‘It is critical to the success of the International Criminal Court that its judges are fearlessly independent’
How do we keep judges out of politics? That’s not a question you would even ask in the US, where a lawyer with no judicial experience has recently been appointed to the Supreme Court because of her political position. Approving President Obama’s nomination of Elena Kagan for what may prove to be a term of 30 years or more, the Senate was divided largely on partisan lines.
They do things rather differently in the UK Supreme Court. Its president, Lord Phillips, said a few days earlier that “unelected judges are better than elected judges”. He told reporters: “You are likely to have a more independent stance if you’re not looking over your shoulder wondering whether you’re going to appeal to your electorate.”
Paradoxically, the independence of judges in Britain makes it easier for them to become embroiled in politics. Sir Nicholas Wall, president of the High Court Family Division, wrote a letter at the end of July to the body that administers legal aid, pointing out that its plans for funding child-care work created “a grave danger that the system will simply implode”.
Sir Nicholas cannot have been too concerned when the letter leaked. When he was still Lord Justice Wall last November, he told the Association of Lawyers for Children that it was time for his fellow judges to “come off the bench”. In a speech that very nearly cost him his promotion by Jack Straw — a politician, of course — he argued “that as part of the transparency debate, it is for the senior judiciary to speak out in public on issues in relation to which they have knowledge and expertise”.
Provided the judges avoid prejudicing cases that they may have to decide in the future, authoritative judicial criticism of government policies is greatly to be welcomed. Where it starts to go wrong is when junior judges express what appear to be personal opinions on political controversies about which they have no particular expertise.
This summer, seven defendants were cleared of conspiracy to cause criminal damage at a factory in Brighton that helped provide weapons components for the Israeli Air Force. Summing up to the jury, George Bathurst Norman, a deputy circuit judge, described Gaza as a “giant prison camp” and asserted that US support enabled the Israelis to “cock a snook” at anything decided by the UN or the International Court of Justice.
As I have explained in a lengthy piece on the Standpoint website, the judge would presumably say he was simply reminding the jury of the evidence they had heard. But that has not satisfied his critics and we wait to hear whether the Lord Chief Justice regards Bathurst Norman’s remarks as having gone further than necessary.
At least they attracted some coverage in the media. How many people realised that the former president of Liberia was on trial for crimes against humanity until Naomi Campbell was called as a prosecution witness in August? I suspect that even fewer people could correctly identify the court that is trying Charles Taylor (the Special Court for Sierra Leone) or the court near The Hague whose premises it is using (the Special Tribunal for Lebanon).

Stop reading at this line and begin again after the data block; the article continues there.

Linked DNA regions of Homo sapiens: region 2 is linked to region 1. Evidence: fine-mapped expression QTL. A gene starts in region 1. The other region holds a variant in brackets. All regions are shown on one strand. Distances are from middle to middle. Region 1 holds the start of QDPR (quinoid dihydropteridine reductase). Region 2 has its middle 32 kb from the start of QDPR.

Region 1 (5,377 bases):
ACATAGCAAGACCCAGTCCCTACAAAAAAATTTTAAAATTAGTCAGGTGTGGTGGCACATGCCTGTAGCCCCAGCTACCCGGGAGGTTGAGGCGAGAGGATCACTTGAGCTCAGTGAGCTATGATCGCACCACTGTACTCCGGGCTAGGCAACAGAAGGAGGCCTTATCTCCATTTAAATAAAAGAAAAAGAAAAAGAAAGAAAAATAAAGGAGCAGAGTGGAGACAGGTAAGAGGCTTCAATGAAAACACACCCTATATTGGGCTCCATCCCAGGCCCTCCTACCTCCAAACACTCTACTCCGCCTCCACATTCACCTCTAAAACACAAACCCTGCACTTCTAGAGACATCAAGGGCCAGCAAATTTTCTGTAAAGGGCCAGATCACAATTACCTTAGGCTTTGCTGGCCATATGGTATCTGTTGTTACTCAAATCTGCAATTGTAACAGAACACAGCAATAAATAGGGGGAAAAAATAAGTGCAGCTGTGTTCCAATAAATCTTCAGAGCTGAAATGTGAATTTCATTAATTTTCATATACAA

In another part of the Dutch capital, the world’s first permanent international criminal court is struggling to complete its first trial — eight years after the court was established. In July, three judges headed by Sir Adrian Fulford ordered the release of Thomas Lubanga, an alleged Congolese warlord, because the prosecutor, Luis Moreno Ocampo, had refused to comply with the court’s orders. The defendant remains in custody pending the prosecutor’s appeal.
Writing recently in Counsel magazine, Sir Adrian pointed out that it was critical to the success of the International Criminal Court for its judges to be “fearlessly independent”. In his view, the countries that created the court bore a heavy responsibility for choosing judges who could demonstrate their disregard of politics.
He would not have needed to say this if his views had been shared by the governments concerned. In Selecting International Judges, a new study published by OUP, a team of four international lawyers produce evidence that judges have been selected for the ICC and the International Court of Justice as “a result of overtly political considerations or even nepotism”. Even candidates chosen through transparent and formal consultation “must work their way through a highly politicised election process”.
The lawyers who researched the study argue that “urgent steps need to be taken to limit the growing and pervasive role of extraneous political factors in order to ensure that politics does not overwhelm the prospects for selecting the very best judges for the international courts”.
Will our own courts fare any better?